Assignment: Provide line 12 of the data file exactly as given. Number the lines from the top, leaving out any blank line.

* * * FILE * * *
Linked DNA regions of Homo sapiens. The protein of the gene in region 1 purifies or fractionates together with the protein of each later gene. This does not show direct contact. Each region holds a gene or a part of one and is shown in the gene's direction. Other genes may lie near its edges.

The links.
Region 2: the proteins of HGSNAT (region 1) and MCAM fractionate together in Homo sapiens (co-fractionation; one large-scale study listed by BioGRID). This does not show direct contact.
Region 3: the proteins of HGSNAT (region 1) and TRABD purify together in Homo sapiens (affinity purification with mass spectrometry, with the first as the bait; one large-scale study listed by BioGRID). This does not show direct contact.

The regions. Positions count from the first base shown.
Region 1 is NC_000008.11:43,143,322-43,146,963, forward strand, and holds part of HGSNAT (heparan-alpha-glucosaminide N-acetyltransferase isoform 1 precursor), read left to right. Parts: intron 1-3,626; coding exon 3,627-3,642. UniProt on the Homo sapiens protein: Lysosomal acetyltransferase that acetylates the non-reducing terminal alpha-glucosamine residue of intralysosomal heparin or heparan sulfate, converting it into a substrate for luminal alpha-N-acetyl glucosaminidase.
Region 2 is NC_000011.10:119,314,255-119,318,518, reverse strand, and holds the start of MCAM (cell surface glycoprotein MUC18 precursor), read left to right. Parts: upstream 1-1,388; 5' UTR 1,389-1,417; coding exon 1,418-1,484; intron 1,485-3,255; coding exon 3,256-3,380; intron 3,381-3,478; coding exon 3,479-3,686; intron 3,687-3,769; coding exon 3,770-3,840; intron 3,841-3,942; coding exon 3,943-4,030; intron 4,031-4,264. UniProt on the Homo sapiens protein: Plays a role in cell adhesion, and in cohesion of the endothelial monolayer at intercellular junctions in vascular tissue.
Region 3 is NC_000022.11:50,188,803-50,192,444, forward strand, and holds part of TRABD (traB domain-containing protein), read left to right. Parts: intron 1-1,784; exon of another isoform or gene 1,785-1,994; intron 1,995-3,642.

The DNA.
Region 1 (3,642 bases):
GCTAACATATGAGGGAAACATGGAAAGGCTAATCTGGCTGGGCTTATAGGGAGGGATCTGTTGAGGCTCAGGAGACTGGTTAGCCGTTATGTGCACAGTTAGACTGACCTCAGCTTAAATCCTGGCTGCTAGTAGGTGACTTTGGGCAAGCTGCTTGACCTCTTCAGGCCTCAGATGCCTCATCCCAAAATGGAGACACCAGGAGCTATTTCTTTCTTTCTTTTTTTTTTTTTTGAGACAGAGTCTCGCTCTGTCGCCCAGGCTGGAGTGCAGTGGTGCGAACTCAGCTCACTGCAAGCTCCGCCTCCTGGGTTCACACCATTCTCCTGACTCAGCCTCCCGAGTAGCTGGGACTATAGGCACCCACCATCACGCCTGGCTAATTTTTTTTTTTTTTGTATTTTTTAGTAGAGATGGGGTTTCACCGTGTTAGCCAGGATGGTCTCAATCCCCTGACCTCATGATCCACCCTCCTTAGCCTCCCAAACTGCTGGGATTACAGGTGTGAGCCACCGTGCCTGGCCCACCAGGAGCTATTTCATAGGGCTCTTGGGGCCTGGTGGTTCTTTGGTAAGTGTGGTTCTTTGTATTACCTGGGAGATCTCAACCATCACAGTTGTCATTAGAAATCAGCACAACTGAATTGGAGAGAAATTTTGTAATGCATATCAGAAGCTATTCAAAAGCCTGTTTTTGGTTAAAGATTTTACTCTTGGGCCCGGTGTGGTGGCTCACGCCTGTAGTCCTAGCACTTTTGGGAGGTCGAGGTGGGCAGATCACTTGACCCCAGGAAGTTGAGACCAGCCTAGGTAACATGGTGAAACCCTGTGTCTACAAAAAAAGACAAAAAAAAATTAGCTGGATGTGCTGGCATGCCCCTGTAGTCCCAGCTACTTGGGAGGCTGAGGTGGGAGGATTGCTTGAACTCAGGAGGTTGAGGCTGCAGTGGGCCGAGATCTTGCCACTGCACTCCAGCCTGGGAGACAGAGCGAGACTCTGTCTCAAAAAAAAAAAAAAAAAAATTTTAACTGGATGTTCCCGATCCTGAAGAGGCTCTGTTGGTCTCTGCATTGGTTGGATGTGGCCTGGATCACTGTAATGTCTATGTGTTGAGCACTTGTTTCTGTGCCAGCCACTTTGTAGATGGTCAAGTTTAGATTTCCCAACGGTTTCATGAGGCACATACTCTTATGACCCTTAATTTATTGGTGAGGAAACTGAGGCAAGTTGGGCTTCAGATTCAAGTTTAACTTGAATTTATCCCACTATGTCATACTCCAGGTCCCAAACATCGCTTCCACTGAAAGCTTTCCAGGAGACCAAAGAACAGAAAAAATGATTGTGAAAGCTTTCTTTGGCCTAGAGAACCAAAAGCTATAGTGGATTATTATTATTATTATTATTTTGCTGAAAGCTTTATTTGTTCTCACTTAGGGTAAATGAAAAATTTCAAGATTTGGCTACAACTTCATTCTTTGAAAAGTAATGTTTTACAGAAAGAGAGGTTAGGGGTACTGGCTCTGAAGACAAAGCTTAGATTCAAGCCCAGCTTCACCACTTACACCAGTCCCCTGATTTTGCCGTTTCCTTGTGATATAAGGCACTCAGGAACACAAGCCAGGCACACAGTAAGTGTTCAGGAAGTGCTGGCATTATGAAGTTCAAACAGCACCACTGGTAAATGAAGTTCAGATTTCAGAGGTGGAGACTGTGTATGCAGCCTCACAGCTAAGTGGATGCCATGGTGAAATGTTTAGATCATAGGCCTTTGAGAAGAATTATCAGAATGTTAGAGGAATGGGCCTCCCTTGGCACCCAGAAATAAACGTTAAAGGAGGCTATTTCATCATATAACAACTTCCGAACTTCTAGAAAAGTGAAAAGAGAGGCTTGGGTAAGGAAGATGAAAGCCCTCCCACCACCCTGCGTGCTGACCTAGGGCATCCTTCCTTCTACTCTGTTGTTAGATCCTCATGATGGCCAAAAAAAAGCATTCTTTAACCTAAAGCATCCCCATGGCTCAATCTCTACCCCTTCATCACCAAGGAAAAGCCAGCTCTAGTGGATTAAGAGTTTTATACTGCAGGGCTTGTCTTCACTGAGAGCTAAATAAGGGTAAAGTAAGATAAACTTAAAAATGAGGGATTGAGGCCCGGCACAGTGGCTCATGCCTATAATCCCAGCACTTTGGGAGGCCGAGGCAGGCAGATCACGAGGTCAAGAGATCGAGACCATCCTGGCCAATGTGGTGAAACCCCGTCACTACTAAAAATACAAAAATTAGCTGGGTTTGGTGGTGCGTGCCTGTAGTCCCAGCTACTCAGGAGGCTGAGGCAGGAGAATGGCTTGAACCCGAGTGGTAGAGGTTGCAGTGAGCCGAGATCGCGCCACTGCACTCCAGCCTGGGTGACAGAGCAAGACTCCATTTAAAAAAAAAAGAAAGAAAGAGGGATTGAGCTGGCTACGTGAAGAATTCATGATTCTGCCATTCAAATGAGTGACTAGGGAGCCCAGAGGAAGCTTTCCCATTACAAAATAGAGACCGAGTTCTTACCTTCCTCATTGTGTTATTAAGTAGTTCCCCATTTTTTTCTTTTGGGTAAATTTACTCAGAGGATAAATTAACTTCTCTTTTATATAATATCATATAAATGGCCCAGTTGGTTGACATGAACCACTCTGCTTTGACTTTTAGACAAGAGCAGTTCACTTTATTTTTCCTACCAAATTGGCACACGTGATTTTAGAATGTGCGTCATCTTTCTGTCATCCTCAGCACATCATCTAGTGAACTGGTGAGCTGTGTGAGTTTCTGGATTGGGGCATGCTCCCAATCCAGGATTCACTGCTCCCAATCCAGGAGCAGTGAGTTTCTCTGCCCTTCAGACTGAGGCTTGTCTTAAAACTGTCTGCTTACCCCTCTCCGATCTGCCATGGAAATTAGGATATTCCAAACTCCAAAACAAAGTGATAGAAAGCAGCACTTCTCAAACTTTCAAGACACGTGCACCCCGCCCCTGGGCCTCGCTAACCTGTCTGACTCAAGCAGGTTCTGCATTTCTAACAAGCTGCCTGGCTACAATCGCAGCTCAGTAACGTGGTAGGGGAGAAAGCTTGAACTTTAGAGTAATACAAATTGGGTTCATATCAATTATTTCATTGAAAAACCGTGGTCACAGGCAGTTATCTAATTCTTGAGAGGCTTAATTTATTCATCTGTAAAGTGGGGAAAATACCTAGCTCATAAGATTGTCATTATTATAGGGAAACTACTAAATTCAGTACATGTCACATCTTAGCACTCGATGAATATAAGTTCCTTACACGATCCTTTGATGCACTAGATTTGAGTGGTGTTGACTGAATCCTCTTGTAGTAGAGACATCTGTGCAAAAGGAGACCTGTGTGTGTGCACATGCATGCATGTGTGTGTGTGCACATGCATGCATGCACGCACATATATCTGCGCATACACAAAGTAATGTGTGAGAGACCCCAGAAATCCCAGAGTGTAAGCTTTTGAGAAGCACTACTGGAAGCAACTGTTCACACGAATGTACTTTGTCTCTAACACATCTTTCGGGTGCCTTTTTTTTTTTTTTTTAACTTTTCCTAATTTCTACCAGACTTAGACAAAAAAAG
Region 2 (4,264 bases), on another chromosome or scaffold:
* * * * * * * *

Region 2 (4,264 bases), on another chromosome or scaffold: